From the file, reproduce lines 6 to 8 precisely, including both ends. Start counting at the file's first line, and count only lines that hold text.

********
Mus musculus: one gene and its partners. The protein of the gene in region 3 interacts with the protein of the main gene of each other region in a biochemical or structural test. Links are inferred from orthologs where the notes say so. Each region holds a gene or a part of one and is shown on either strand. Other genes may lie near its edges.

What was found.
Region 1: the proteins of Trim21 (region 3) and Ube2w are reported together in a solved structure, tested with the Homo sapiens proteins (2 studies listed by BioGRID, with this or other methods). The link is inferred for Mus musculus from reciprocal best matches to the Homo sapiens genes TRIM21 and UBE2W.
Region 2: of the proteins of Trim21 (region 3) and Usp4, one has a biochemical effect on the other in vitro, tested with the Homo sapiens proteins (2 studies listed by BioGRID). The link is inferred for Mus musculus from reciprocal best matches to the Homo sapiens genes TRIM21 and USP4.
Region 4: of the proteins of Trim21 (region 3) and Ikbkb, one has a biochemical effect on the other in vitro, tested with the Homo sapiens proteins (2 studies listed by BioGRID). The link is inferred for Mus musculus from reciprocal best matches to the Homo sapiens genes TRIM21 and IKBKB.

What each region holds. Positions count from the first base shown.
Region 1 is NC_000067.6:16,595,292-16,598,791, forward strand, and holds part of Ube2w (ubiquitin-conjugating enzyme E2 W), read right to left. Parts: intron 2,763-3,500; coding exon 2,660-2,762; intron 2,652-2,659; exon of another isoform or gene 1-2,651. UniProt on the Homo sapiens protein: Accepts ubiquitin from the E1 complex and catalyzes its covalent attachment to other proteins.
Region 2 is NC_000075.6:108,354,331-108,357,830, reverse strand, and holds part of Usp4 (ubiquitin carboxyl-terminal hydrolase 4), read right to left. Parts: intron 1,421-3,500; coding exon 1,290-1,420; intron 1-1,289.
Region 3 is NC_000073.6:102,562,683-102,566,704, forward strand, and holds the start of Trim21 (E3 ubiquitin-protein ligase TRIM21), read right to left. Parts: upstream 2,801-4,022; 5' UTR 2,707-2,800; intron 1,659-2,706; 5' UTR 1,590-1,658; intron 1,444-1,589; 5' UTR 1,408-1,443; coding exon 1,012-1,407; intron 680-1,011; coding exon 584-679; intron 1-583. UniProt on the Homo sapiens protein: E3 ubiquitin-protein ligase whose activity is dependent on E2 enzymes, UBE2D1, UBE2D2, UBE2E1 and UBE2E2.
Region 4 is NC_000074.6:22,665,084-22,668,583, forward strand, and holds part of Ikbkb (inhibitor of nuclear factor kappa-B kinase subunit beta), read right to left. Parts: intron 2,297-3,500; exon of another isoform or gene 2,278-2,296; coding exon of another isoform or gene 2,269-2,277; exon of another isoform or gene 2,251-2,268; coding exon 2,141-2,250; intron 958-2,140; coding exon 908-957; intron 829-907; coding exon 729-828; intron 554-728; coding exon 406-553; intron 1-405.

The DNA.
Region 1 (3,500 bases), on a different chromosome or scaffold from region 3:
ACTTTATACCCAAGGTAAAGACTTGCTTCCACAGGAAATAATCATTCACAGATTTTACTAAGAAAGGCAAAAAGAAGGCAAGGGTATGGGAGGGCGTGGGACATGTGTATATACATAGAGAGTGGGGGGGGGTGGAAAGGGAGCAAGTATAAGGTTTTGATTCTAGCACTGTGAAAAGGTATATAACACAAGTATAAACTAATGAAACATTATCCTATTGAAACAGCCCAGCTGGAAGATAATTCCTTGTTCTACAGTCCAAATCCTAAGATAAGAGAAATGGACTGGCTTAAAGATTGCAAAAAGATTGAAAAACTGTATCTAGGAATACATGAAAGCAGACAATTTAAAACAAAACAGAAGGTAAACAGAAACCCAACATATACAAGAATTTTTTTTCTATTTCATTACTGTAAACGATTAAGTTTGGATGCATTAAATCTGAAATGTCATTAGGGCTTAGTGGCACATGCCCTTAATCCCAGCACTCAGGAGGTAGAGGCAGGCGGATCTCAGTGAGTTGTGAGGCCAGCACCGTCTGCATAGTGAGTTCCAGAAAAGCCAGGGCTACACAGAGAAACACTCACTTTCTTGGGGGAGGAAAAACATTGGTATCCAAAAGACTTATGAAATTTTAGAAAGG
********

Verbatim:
What each region holds. Positions count from the first base shown.
Region 1 is NC_000067.6:16,595,292-16,598,791, forward strand, and holds part of Ube2w (ubiquitin-conjugating enzyme E2 W), read right to left. Parts: intron 2,763-3,500; coding exon 2,660-2,762; intron 2,652-2,659; exon of another isoform or gene 1-2,651. UniProt on the Homo sapiens protein: Accepts ubiquitin from the E1 complex and catalyzes its covalent attachment to other proteins.
Region 2 is NC_000075.6:108,354,331-108,357,830, reverse strand, and holds part of Usp4 (ubiquitin carboxyl-terminal hydrolase 4), read right to left. Parts: intron 1,421-3,500; coding exon 1,290-1,420; intron 1-1,289.